In FERN's latest story, Michael Behar takes a close look at precision agriculture — cutting-edge tools like drones, satellite imagery and artificial intelligence that help farmers keep careful watch over their crops. In addition to improving yields, Behar shows how the technology also allows farmers to reduce water and chemical use. The story was produced in collaboration with EatingWell magazine.(No paywall)
One-third of the farmers and ranchers in a Purdue survey say a drone was used on their farm in the past year and a sizable majority of them, 56 percent, say the aerial robot added value to their operations. In two of three cases, the drones were used by a service provider, rather than the farmer, said Purdue in its monthly Ag Economy Barometer on Tuesday.
A three-member team of engineers in Britain, working as the Hands-Free Hectare initiative, are "the first people in the world to grow, tend and harvest a crop without direct human intervention," says The New Yorker. The engineers say their underfunded experiment with a plot of barley shows the potential of autonomous agriculture, in which machines work the field without farmers at the steering wheel.
Farmers in part of Shanxi Province in northern China flew drones over their orchards to spray pesticides on the trees and saved money in the process, according to the state news agency, Xinhua. It quoted a 60-year-old farmer as saying the drones "are a godsend."
Utah could soon become the first state to make it illegal to harass livestock with drones. Passed unanimously by the House, HB217 would make it a class B misdemeanor to harangue livestock with drones, ATVs or dogs, says The Deseret News.
In the arid West, pioneering California farmers are using drones to add another layer of precision to their use of irrigation water, says Associated Press. One of the pioneers, Cannon Michael, of Bowles Farming Co. in Los Banos, has mounted a thermal camera on a drop to spot leaks from underground irrigation pipes — color variations indicate different amounts of moisture in the soil.
The USDA's effort to elevate farming as a career option for veterans once they exit the military is moving into a new phase, says Military Times, as officials "unveiled ... plans to better explain and market a host of industry jobs to recently separated service members, calling it a growth area that fits nicely with the skills and training of those veterans."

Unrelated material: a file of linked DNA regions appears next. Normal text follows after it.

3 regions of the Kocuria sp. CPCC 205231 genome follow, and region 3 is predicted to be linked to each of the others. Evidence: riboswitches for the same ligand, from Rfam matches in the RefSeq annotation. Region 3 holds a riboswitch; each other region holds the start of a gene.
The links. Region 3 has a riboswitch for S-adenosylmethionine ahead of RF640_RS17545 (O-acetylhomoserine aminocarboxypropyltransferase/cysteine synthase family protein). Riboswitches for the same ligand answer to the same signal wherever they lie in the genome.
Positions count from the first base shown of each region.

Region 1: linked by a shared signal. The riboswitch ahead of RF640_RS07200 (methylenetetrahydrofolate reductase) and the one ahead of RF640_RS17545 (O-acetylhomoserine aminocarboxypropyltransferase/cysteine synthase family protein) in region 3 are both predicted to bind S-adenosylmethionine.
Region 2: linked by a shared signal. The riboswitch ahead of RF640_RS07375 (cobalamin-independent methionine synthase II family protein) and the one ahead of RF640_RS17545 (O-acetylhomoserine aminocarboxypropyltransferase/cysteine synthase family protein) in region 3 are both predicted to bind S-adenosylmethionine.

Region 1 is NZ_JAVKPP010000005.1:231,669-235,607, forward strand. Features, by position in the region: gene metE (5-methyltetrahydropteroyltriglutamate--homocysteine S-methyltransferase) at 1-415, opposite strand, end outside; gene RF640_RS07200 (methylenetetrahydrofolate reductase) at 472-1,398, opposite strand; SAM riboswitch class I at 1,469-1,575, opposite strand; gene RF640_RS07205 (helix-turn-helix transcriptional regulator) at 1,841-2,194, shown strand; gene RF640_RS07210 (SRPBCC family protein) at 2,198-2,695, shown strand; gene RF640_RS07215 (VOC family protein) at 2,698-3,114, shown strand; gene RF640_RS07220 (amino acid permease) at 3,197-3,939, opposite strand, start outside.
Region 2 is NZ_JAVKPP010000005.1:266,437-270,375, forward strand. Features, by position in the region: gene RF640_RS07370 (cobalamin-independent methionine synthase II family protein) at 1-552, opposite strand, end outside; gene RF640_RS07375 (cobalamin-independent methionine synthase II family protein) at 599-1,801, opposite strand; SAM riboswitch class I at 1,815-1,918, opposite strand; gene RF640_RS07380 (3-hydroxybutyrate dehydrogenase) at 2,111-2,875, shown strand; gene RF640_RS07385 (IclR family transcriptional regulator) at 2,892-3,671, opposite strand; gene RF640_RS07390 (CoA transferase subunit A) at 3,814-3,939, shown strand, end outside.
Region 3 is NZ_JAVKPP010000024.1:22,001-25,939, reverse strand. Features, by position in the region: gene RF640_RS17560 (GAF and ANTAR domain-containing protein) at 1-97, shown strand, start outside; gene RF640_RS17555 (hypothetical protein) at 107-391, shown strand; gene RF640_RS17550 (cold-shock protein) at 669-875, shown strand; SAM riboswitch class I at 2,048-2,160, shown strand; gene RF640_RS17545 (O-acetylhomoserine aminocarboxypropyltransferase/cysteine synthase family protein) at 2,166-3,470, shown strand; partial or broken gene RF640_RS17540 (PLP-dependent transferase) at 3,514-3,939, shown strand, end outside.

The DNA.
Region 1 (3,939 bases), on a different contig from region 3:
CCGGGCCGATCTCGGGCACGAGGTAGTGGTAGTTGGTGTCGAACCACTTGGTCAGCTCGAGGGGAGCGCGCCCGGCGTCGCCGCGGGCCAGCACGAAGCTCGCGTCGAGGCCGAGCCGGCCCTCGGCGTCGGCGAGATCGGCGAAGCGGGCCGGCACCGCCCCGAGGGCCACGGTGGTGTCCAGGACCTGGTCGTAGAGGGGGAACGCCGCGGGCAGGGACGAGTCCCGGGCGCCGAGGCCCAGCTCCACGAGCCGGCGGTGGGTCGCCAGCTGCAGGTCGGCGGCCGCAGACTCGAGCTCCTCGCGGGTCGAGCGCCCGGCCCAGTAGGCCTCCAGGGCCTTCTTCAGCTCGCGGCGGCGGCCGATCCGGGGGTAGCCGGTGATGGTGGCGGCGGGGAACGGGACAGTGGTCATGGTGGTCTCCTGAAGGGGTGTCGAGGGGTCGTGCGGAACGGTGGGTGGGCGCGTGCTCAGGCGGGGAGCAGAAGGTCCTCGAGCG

Funding worldwide for agriculture-technology startups in the first six months of 2016 dropped 20 percent, to $1.8 billion, from the same period last year, even as the number of overall deals rose, Reuters reports.
Lightweight drones "can monitor crop health in real time for farmers who are trying to manage farms that are hundreds or even thousands of acres," says the White House in hailing the release of U.S. ground rules for commercial use of the aircraft.
The miniaturization of farm machinery may be the ag-tech counter-trend that actually encourages smaller, more diverse farms.
Beginning next Monday, operators of small drones "need to go online and register their names and addresses with the Federal Aviation Administration," says NPR, reporting on new federal regulations for the increasingly popular devices.
A mandatory registration system for drones "looks set to be in force in the United States before the end of the year," reports PC World, based on the recommendations of an industry task force that included Google and Amazon.
Regulations for use of drone aircraft "are significantly lagging the pace of innovation," says a Brookings Institution blog post. The writers point to reports of misuse of drones, from smuggling drugs to interfering with firefighters, and say that "we are living in the proverbial wild West."
Drone aircraft are a natural fit for data-hungry precision agriculture, helping growers fine-tune their operations and maximize income, says private consulting group Informa, which estimates the gains at $12 an acre for corn, $2.60 for soybeans and $2.25 for wheat.
The FAA's proposed rules for drones are too restrictive for them to live up the farmers' hopes to search for stray cattle or monitor trouble spots in crops, says Reuters.
The government unveiled a set of rules for non-recreational use of drone aircraft weighing less than 55 pounds, and said it would take public comment on the proposal for 60 days. The proposal advances the possibility of using drones in agriculture.
In a CNN interview, President Obama called for regulations for drones to ensure "that we get the good and minimize the bad." The president commented one day after a two-foot wide drone crashed on the White House grounds.
Two crop specialists for Cornell Cooperative Extension have federal approval for an experiment of monitoring crops with a drone equipped with visual, thermal and multi-spectral cameras, says the Finger Lakes Times in Geneva, New York.